Structure of protein interaction networks and their implications on drug design

Takeshi Hase, Hiroshi Tanaka, Yasuhiro Suzuki, So Nakagawa, Hiroaki Kitano

Research output: Contribution to journalArticlepeer-review

99 Citations (Scopus)


Protein-protein interaction networks (PINs) are rich sources of information that enable the network properties of biological systems to be understood. A study of the topological and statistical properties of budding yeast and human PINs revealed that they are scale-rich and configured as highly optimized tolerance (HOT) networks that are similar to the router-level topology of the Internet. This is different from claims that such networks are scale-free and configured through simple preferential-attachment processes. Further analysis revealed that there are extensive interconnections among middle-degree nodes that form the backbone of the networks. Degree distributions of essential genes, synthetic lethal genes, synthetic sick genes, and human drug-target genes indicate that there are advantageous drug targets among nodes with middle- to low-degree nodes. Such network properties provide the rationale for combinatorial drugs that target less prominent nodes to increase synergetic efficacy and create fewer side effects.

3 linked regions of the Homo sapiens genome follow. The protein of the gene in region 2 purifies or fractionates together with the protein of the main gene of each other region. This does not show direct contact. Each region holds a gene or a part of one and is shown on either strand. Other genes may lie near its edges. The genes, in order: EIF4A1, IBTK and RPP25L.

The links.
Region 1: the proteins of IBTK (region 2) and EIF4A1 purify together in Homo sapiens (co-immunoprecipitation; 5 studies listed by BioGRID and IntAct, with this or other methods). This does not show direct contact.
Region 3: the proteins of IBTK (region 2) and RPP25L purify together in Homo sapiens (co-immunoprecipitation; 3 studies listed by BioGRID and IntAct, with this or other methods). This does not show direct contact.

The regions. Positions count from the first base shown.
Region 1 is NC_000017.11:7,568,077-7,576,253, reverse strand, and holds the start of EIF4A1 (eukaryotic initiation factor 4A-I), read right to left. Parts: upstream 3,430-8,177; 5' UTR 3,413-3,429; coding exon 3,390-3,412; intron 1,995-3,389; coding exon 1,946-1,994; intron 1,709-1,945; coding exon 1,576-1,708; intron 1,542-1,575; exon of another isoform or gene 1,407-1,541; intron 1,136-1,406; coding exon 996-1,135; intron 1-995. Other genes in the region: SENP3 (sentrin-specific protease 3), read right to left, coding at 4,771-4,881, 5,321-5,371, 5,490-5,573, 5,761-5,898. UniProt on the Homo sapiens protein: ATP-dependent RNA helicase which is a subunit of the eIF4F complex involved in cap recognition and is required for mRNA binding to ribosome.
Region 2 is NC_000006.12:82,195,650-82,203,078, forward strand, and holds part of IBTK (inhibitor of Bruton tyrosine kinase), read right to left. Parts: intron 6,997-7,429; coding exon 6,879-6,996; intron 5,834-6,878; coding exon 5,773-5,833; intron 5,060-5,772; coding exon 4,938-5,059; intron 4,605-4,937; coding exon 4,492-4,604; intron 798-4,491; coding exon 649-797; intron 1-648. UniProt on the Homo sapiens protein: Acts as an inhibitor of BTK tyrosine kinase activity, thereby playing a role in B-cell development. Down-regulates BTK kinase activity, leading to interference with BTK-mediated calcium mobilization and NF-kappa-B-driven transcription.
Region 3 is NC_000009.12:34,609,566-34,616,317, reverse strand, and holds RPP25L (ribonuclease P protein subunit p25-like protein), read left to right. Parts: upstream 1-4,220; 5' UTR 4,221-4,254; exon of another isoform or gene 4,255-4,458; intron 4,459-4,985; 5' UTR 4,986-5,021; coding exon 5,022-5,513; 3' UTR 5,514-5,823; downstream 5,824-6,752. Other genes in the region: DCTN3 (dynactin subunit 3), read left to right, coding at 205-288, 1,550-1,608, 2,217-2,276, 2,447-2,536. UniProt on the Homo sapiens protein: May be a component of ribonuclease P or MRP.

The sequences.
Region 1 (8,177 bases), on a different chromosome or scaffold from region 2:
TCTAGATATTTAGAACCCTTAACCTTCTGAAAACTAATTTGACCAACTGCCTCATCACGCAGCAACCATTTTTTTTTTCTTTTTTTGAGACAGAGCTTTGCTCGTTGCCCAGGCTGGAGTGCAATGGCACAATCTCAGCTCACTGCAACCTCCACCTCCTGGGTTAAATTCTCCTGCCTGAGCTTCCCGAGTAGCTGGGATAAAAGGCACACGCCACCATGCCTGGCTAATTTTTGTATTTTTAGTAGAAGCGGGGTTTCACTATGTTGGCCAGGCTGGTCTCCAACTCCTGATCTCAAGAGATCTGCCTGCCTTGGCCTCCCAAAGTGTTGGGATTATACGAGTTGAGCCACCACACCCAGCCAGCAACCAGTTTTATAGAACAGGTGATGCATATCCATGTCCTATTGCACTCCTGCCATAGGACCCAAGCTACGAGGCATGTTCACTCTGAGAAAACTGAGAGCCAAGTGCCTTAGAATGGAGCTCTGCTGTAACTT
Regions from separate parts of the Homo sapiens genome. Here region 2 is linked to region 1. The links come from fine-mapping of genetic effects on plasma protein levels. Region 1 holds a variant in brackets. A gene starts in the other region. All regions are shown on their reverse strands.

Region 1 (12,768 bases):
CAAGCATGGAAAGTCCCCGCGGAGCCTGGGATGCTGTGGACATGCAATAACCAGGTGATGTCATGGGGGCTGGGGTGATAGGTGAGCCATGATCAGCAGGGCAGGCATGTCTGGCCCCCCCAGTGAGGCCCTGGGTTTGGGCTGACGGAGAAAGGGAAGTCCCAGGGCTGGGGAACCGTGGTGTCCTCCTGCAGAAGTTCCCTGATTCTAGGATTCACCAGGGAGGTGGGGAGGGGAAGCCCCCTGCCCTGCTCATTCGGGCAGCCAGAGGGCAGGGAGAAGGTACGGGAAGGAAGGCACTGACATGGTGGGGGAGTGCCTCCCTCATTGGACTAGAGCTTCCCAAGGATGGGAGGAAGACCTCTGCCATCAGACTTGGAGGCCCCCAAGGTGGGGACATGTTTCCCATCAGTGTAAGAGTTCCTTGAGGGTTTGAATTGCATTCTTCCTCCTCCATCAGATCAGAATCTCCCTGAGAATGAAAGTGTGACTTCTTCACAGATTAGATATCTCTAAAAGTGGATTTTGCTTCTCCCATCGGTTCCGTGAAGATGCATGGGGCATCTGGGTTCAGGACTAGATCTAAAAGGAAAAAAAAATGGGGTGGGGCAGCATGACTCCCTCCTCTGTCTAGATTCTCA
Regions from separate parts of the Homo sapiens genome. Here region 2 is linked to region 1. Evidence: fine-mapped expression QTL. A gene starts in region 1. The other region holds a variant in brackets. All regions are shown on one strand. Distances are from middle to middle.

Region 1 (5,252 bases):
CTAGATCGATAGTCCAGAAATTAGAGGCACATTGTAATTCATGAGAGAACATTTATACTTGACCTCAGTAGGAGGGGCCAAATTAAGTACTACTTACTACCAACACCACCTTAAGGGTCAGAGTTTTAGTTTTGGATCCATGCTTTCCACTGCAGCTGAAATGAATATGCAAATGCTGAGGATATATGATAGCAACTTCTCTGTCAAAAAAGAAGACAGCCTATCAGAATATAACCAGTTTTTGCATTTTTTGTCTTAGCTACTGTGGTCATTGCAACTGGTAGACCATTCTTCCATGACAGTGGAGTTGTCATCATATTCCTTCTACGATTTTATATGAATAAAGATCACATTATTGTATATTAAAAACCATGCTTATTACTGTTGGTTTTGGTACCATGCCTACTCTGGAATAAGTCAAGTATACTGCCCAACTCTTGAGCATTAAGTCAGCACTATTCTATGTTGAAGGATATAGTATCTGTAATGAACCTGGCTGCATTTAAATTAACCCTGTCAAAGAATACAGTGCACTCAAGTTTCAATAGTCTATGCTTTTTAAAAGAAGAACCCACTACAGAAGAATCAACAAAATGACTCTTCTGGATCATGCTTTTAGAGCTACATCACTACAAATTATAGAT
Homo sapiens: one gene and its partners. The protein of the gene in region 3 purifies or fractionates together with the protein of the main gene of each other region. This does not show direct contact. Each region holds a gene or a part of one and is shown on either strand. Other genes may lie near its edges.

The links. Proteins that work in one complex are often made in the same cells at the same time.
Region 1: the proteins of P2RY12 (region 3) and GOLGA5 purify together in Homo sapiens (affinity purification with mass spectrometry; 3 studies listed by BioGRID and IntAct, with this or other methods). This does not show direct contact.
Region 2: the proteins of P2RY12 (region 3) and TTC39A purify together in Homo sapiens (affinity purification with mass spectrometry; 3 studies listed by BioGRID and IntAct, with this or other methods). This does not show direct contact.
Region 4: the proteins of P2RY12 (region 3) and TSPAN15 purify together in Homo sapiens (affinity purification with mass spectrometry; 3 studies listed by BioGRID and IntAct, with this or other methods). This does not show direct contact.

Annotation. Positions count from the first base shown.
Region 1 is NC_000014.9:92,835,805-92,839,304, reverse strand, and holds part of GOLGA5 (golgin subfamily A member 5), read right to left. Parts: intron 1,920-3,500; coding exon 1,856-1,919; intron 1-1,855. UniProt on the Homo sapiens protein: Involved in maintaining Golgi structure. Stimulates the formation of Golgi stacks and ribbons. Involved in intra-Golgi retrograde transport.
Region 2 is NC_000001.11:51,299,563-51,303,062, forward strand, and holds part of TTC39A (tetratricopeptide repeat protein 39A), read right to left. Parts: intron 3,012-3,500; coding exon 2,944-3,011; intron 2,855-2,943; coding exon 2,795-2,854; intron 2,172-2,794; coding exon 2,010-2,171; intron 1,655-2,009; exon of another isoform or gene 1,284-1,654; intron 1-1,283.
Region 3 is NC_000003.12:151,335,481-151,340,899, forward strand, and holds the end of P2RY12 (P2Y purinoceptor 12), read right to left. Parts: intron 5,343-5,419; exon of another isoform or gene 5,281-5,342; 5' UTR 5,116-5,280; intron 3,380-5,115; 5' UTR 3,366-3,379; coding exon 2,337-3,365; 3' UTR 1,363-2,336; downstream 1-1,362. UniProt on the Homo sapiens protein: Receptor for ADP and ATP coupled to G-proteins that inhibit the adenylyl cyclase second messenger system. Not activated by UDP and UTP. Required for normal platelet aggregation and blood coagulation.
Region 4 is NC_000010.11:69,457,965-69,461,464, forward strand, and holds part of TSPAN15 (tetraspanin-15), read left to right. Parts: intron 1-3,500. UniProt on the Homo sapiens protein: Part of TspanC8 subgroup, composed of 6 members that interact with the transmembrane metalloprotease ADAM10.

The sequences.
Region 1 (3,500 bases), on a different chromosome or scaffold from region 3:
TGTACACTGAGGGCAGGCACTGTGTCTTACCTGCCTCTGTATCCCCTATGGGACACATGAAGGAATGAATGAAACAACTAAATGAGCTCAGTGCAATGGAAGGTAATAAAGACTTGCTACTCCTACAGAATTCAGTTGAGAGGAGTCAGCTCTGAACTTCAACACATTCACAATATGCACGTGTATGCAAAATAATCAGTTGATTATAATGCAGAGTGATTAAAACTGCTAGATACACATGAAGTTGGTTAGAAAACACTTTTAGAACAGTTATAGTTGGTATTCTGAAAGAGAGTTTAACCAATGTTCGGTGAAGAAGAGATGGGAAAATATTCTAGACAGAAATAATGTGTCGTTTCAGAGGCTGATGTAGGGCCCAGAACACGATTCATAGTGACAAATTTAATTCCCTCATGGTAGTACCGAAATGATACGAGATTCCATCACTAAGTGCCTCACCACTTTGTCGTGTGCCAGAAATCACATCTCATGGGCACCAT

Original languageEnglish
Article numbere1000550
JournalPLoS Computational Biology
Issue number10
Publication statusPublished - 2009 Oct
Externally publishedYes

ASJC Scopus subject areas

  • Ecology, Evolution, Behavior and Systematics
  • Ecology
  • Modelling and Simulation
  • Molecular Biology
  • Genetics
  • Cellular and Molecular Neuroscience
  • Computational Theory and Mathematics


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